Will Jim Rome ever realize that he’s afraid of sparkly leotards only because he’s projecting his own insecurity?
And the answer—right now, in this moment, as Landon Donovan is racing desperately toward the ball in the 91st minute of a must-win game—the answer is who gives a shit?
It was never the right question. It was the question that kept getting asked, for decades. Never the right one.
The right question is: What can this game mean to American fans? What can this game offer American fans? What are we in this for?
Landon Donovan gets to the ball. Landon Donovan shoots. Landon Donovan knocks the ball into the net. 1-0 United States.
Absolute mayhem. You have seen, perhaps, the viral YouTube videos of reactions to this goal around the U.S. In sports bars. In living rooms. In secret columnist basement lairs.
Just picture cellphone cameras shaking like there’s an earthquake while everyone in view screams and clasps their hands to their mouth, and drinks go flying, and like, every bag of chips in the United States explodes at once, and people are pouring out onto the street.
And Ian Darke—the British commentator instantly becomes an American sports legend, for reacting like this:
Dempsey is denied again. And Donovan has scored! Oh, can you believe this! Go, go USA! Certainly through! Oh, it’s incredible! You could not write a script like this!
And it’s just a release of every pent-up feeling. Every moment of frustration as an American soccer fan.
Every night when you went to the beach and waited for the miracle, and the miracle didn’t come.
Should I tell you where I was when I watched this goal? It’s not a good story. I was watching alone in my apartment in Cambridge, Massachusetts, because I was blogging about the game. I’d moved my desk out into the living room so I could type and face the TV at the same time.
And when it happened … I don’t really remember what I did. I kinda blacked out.
But I went back just now and looked at what I wrote after the match. I’m sorry to quote myself—that’s not a good look—but I also have absolutely no memory of writing this, so maybe it doesn’t count.
It’s amazing how the most natural way to describe intense elation is by comparing it to violent disaster. You want to start talking, absurdly, about hurricanes and hailstorms, at what is legitimately a good moment in anyone’s life. If a weatherman told me tomorrow that a tornado of Donovan’s-goal proportions was bearing down on my house, I would think it was an appalling thing to say. But I would also run for cover, because I would know exactly what he meant.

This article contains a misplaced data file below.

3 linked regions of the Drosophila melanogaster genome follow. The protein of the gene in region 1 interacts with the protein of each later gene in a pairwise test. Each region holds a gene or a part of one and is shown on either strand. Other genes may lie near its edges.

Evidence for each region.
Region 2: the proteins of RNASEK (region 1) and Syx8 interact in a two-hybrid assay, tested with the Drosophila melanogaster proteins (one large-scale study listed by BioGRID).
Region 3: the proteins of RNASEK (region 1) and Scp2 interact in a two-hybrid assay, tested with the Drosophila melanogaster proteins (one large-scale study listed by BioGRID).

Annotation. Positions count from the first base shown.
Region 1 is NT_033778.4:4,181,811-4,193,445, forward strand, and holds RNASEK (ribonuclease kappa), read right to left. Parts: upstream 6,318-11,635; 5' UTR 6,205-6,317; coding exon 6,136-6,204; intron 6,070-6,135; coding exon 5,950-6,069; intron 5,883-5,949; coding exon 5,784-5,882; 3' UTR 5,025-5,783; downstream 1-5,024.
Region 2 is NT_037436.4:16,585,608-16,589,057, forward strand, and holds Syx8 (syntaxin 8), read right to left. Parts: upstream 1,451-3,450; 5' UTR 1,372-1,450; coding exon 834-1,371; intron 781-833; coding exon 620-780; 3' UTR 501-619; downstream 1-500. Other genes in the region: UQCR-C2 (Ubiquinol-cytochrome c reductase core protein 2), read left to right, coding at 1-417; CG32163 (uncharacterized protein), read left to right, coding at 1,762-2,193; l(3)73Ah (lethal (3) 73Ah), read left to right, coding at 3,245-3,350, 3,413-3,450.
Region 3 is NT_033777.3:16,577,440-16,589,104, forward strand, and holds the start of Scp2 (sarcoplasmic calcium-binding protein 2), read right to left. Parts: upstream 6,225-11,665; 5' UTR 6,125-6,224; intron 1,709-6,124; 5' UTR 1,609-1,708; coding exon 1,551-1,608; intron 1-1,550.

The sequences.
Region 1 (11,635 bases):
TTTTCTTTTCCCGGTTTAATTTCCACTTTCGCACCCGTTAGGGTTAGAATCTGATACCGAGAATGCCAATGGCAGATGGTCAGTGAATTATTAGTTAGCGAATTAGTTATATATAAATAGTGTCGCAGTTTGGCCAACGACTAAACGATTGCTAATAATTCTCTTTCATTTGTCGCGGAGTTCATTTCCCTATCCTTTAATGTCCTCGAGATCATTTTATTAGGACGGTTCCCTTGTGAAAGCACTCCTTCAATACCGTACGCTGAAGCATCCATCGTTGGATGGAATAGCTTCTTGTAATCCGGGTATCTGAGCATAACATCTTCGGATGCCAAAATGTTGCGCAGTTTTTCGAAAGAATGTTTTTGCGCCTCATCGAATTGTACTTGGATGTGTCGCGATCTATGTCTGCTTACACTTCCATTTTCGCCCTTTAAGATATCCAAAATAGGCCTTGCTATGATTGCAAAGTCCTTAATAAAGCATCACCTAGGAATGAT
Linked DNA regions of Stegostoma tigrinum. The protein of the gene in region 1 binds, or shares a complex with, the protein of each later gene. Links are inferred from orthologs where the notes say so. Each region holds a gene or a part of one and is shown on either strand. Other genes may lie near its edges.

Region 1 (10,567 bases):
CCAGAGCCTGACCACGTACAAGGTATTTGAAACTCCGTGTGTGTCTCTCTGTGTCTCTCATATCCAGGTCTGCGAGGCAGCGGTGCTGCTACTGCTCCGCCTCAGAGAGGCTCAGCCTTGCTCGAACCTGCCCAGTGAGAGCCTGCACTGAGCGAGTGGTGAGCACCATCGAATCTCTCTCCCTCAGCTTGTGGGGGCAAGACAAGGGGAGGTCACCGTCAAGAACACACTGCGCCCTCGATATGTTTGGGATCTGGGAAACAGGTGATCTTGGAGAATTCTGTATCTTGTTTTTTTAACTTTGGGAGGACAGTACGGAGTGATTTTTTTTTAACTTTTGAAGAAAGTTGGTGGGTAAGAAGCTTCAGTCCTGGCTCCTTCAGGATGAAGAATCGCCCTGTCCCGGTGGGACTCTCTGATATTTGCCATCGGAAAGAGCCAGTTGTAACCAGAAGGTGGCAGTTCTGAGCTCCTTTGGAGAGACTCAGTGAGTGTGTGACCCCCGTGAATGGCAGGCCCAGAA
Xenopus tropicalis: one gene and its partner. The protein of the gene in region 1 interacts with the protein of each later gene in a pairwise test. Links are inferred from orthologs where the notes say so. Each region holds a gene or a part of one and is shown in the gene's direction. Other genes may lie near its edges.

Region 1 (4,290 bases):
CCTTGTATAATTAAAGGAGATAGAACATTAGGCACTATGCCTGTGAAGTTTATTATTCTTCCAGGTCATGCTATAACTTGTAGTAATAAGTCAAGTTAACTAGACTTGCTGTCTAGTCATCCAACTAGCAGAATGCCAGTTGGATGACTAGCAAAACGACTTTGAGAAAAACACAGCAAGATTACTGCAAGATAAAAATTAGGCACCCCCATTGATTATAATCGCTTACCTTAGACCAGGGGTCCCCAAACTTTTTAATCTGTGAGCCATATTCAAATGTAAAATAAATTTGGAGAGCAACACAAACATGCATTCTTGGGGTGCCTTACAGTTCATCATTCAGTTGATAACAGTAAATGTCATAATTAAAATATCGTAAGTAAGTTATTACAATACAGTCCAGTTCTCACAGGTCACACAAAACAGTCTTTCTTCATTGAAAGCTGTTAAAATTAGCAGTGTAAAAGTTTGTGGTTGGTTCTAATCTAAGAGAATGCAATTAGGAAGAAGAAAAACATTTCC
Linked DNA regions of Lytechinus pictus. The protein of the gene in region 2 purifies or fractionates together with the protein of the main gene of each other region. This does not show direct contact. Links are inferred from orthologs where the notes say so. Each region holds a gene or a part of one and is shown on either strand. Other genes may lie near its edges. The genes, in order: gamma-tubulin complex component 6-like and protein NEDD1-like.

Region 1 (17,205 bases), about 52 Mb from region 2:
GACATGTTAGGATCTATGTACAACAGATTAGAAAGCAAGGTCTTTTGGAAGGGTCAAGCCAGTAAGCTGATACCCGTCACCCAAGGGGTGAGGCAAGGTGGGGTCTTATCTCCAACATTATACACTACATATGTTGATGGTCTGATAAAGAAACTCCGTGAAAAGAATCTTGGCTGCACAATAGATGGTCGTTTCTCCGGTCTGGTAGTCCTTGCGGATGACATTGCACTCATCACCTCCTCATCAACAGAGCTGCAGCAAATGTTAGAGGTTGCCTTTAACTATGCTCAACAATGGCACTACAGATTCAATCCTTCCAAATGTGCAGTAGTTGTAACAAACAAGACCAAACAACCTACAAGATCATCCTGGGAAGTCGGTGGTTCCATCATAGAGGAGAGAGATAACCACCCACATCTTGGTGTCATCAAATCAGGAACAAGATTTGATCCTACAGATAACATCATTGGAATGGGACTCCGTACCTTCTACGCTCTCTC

1-0 United States. Final whistle. USA wins Group C. USA wins a World Cup group for the first time since the first World Cup.
Landon Donovan breaks down in tears during his post-match interview. DaMarcus Beasley, the American winger, says something that I think about all the time, because it made no sense whatsoever, yet it was also the perfect thing to say. He says, “We bring something to the table, the American people as a whole.”
I don’t, as a general rule, approve of nationalism, like, at all. And yet.
Put it on my tombstone.
7. The Gift of the Present
Does the goal change soccer in the United States?
I think the answer is yes, in the following way. It gave us all a moment when we could just be in the moment. When we could be united in the moment.
What I mean by that is that American soccer has carried this structural uncertainty about its own status for so long that if you were an American fan, you were always a little bit trapped in big-picture thinking.
You were always aware of the state of the game. The development of the game. Where’s the game going? What’s your responsibility to help get it there?
It was always partly about a process. Probably even this year, heading into Qatar, we still feel some of that.
But not in that moment in Pretoria. When joy finally comes, it gives you the present. It gives you radiance with no future and no past. And it felt to me like a lot of things fell away from American men’s soccer as we all passed through that moment. A weight lifted. I don’t know how to explain it.
Men’s soccer did not get to be bigger than the NFL, but the concern over whether it would just … never seemed as pressing after that. Because of that moment. The game didn’t get bigger so much as it got freer. It got less pressured. It got more fun.
Because of that moment, I think MLS games started to seem more like a great time, less burdened by the question of where the league is going.
Because of that moment, I think Landon Donovan was more able to open up about his struggles with anxiety and burnout—hardly anyone talks about this now, but Landon was way ahead of the discourse on athletes and mental health.
Because of that moment, when a young American player goes to Europe, I no longer think the fate of the universe is riding on the outcome. I just think, for Christ’s sake, Chelsea, get him off the bench.
We did not win the next game. Ghana beat us 2-1 in the quarterfinals. Landon scored the goal. Rough loss. But it didn’t feel anything like it would have felt to lose in the group stage.
As a sports fan, one of the first things you need is to know that it really can happen. The gods can smile on you. That third seven can pop up so all the bells start ringing. And if you are lucky enough to obtain that knowledge, you have the most essential thing. You have something that comes around so rarely that when you do find it, you have to hold onto it as hard as you can.
You have what Landon Donovan gave American fans on June 23, 2010, in South Africa. You have what we’re talking about here every single week.
Because this is a series about joy.